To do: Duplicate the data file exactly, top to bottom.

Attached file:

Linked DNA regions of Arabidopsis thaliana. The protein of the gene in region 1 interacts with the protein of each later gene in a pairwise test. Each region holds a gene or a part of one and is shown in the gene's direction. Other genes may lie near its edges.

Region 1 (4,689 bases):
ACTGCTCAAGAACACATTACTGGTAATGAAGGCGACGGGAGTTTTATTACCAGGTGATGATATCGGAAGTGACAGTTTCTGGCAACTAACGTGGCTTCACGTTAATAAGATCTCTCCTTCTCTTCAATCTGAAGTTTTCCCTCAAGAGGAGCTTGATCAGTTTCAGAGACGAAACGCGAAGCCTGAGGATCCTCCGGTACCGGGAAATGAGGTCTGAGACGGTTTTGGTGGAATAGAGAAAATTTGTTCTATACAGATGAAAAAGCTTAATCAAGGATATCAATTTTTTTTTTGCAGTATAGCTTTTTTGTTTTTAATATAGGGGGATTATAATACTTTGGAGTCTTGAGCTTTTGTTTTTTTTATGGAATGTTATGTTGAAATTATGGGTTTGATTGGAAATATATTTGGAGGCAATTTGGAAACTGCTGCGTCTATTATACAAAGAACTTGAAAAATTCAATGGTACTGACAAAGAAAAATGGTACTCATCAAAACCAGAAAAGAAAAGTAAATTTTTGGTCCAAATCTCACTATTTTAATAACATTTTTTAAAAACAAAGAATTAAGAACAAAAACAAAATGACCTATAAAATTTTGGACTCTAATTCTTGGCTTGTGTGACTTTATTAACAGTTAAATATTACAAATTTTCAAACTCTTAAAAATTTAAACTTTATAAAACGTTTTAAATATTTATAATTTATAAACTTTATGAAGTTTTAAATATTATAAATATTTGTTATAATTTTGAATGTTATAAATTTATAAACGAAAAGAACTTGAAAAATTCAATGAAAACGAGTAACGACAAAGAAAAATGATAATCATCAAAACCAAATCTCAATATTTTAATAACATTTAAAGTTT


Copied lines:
Linked DNA regions of Arabidopsis thaliana. The protein of the gene in region 1 interacts with the protein of each later gene in a pairwise test. Each region holds a gene or a part of one and is shown in the gene's direction. Other genes may lie near its edges.

Region 1 (4,689 bases):
ACTGCTCAAGAACACATTACTGGTAATGAAGGCGACGGGAGTTTTATTACCAGGTGATGATATCGGAAGTGACAGTTTCTGGCAACTAACGTGGCTTCACGTTAATAAGATCTCTCCTTCTCTTCAATCTGAAGTTTTCCCTCAAGAGGAGCTTGATCAGTTTCAGAGACGAAACGCGAAGCCTGAGGATCCTCCGGTACCGGGAAATGAGGTCTGAGACGGTTTTGGTGGAATAGAGAAAATTTGTTCTATACAGATGAAAAAGCTTAATCAAGGATATCAATTTTTTTTTTGCAGTATAGCTTTTTTGTTTTTAATATAGGGGGATTATAATACTTTGGAGTCTTGAGCTTTTGTTTTTTTTATGGAATGTTATGTTGAAATTATGGGTTTGATTGGAAATATATTTGGAGGCAATTTGGAAACTGCTGCGTCTATTATACAAAGAACTTGAAAAATTCAATGGTACTGACAAAGAAAAATGGTACTCATCAAAACCAGAAAAGAAAAGTAAATTTTTGGTCCAAATCTCACTATTTTAATAACATTTTTTAAAAACAAAGAATTAAGAACAAAAACAAAATGACCTATAAAATTTTGGACTCTAATTCTTGGCTTGTGTGACTTTATTAACAGTTAAATATTACAAATTTTCAAACTCTTAAAAATTTAAACTTTATAAAACGTTTTAAATATTTATAATTTATAAACTTTATGAAGTTTTAAATATTATAAATATTTGTTATAATTTTGAATGTTATAAATTTATAAACGAAAAGAACTTGAAAAATTCAATGAAAACGAGTAACGACAAAGAAAAATGATAATCATCAAAACCAAATCTCAATATTTTAATAACATTTAAAGTTT